We managed to get him started and he flew home to the next door island. Next time I saw him he showed me what had caused his problem. The caged little end bearing had given way, although we could not hear it. When he tore down the engine the head looked as if someone had taken a pick axe to it. He put in new bearings and a new piston and rings and flew it again. The stopping point is that splitting the crank is not something you do in youre shed.

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49 minutes ago, Yenn said:

The caged little end bearing had given way, although we could not hear it.

Caged bearings are a big no-no! As someone said, "Cageless means more bearing material and no plastic." Splitting the case is not a big deal but requires special tools to service the x-shaft. Can't inspect the main bearings or the big ends without splitting the case. With the new seals in the bluehead coolant leaks from the seals are rare. I used the exhaust manifold to align the 2 barrels. So far, no exhaust leaks unlike before re-build.

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Rotax stopped the caged little end bearings about 30 yrs ago. I was flying my new-to-me 503 machine and with 5.5 hrs experience  needles went thru the muffler etc.When I ordered parts the replacements had all needles no cage. But I replaced the engine with a new one anyway. Later on replaced the bearings and piston and flew this for 30+ hrs before selling. It went on for a few 100 hrs only lost a coil - then the owner put in a 582.

That was all way back when there was no 300hr throwaway life and the most popular competition was another snowmobile motor - Cyuna.

Probably the 582 had cageless bearings when introduced.

Was really tempted to use a 582 for my 701 and just replace at TBO it comes down to how many hrs per yr and perception of reliability.

Sometimes you have more DIY rights with a car or chainsaw motor - the problem seems to be with the TC version of the engine maintenance manual being applied to the non certified versions run in rec. aircraft (non - LSA which is a totally different category of risk and oversight)

In NZ microlights arn't yet allowed to run on condition, but certified GA can. LSA must be LAME maintained.

My Bantam with 503 was run under CASO.19 rules Memories of better times...

Edited by jetboy
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Just replying to another thread I read with interest the advert for a Trike on Australian classifieds.

It says The Australian Government is set to Legislate in 2021, that Rotax 582 Aircraft Engines have their TBO hours extended out to 500 hours! At 20 hours flying a year, this means you could fly this Trike for 19 More Years before even Thinking about an overhaul.

No idea what that means but I can’t see our government overriding Rotax 5 years TBO to over 19 years.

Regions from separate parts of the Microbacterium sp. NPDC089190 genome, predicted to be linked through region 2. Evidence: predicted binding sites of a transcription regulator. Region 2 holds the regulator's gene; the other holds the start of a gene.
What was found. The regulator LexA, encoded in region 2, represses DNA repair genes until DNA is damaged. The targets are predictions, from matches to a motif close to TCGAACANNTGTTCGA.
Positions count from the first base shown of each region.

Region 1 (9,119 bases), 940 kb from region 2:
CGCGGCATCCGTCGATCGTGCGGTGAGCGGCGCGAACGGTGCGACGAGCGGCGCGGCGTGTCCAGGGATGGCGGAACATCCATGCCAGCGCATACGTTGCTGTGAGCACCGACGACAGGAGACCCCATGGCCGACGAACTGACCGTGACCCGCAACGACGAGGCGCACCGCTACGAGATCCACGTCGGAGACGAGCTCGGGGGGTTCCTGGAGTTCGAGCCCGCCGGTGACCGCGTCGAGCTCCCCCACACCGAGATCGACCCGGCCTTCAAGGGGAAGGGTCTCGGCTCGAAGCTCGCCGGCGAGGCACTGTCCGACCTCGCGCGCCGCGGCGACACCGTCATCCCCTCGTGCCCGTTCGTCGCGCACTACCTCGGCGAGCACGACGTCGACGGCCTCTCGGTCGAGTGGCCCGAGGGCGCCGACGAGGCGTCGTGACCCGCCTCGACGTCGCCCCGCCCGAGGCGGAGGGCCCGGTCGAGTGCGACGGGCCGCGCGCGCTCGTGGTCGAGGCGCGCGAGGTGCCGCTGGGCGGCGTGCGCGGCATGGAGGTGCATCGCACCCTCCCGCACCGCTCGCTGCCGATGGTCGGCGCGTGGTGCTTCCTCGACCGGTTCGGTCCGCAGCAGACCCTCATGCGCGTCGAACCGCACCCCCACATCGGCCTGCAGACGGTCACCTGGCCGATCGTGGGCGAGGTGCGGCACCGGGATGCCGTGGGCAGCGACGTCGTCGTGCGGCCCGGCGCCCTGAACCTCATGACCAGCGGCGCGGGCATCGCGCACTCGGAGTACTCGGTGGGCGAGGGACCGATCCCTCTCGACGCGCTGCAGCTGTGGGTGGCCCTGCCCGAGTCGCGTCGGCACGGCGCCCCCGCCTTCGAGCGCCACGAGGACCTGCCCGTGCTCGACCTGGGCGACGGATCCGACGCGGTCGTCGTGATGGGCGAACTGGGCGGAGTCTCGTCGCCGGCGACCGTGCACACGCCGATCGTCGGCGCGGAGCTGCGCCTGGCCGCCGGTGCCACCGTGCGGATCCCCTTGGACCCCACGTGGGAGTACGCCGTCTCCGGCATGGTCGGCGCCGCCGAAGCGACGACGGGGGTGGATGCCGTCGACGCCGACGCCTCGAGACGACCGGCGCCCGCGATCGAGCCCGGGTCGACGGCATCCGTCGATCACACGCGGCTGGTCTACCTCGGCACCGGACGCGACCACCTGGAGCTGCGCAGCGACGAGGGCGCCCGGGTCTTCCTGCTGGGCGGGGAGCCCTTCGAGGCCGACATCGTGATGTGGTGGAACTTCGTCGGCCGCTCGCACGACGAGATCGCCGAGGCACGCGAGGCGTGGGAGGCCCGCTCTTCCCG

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Me either. A good sales pitch.? You still must pull the motor through  and if you notice the compression soft on one or more cylinders, you must attend to it. To be aware of a fault and not act on it doesn't go down well with anyone looking into incidents.  Nev

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Posted (edited)
1 hour ago, slb said:

Just replying to another thread I read with interest the advert for a Trike on Australian classifieds.

It says The Australian Government is set to Legislate in 2021, that Rotax 582 Aircraft Engines have their TBO hours extended out to 500 hours! At 20 hours flying a year, this means you could fly this Trike for 19 More Years before even Thinking about an overhaul.

No idea what that means but I can’t see our government overriding Rotax 5 years TBO to over 19 years. 


I had not read that ad before, as I was not looking for a trike, but am I wrong in saying that this is none of the Government’s business?

 

What I’m saying is that the Govt, can mandate more checks than the manufacturer recommends, thinking ADs and the like, here, but if the manufacturer says 300 hours, no Government in their right mind, surely, would say,

 

“Hey Rotax, you are being too conservative here, let’s stretch it out.”

 

Imagine the lawsuits!!!!

Edited by Wirraway
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Requirements for operating piston engines in aircraft engaged in private operations are detailed in - AD/ENG/4 Amdt 11 - Piston Engine Continuing Airworthiness Requirements.

There is no mention of requirement to observe manufacturer's time expiry limits.

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AD/ENG/4 Amdt 11 spells it out very clearly, private and aerial work(flying school, agricultural etc) aircraft in Australia do not need to comply with the manufacturers recommended TBO, TTIS or years. Presumably RAAus aircraft would be covered by this legislation.  

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Posted (edited)

Learn something everyday.

 

Although, this quote from AD/ENG/4 Amdt 11, seems to give priority to the manufacturer's "published time between overhaul"

 

Quote

Compliance:

1.    From the effective date of this AD, as detailed in the Appendix A.

2.    a.     From the effective date of this AD, as detailed in the Appendix A.

2.    b.    At intervals in accordance with the engine manufacturer’s published time between overhaul (TBO) periods for the engine.

2.    c.     At intervals specified for that component, in the following order of priority:

i)        Aircraft manufacturer’s published TBO for that component.

ii)       If the aircraft manufacturer does not provide the schedule, then at intervals listed in the engine manufacturer’s published TBO for that component.

iii)     If the engine manufacturer does not provide the schedule, then at intervals listed in the component manufacturers published TBO for that component.

 

Edited by Wirraway
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9 minutes ago, Thruster88 said:

AD/ENG/4 Amdt 11 spells it out very clearly, private and aerial work(flying school, agricultural etc) aircraft in Australia do not need to comply with the manufacturers recommended TBO, TTIS or years. Presumably RAAus aircraft would be covered by this legislation.  

post a link please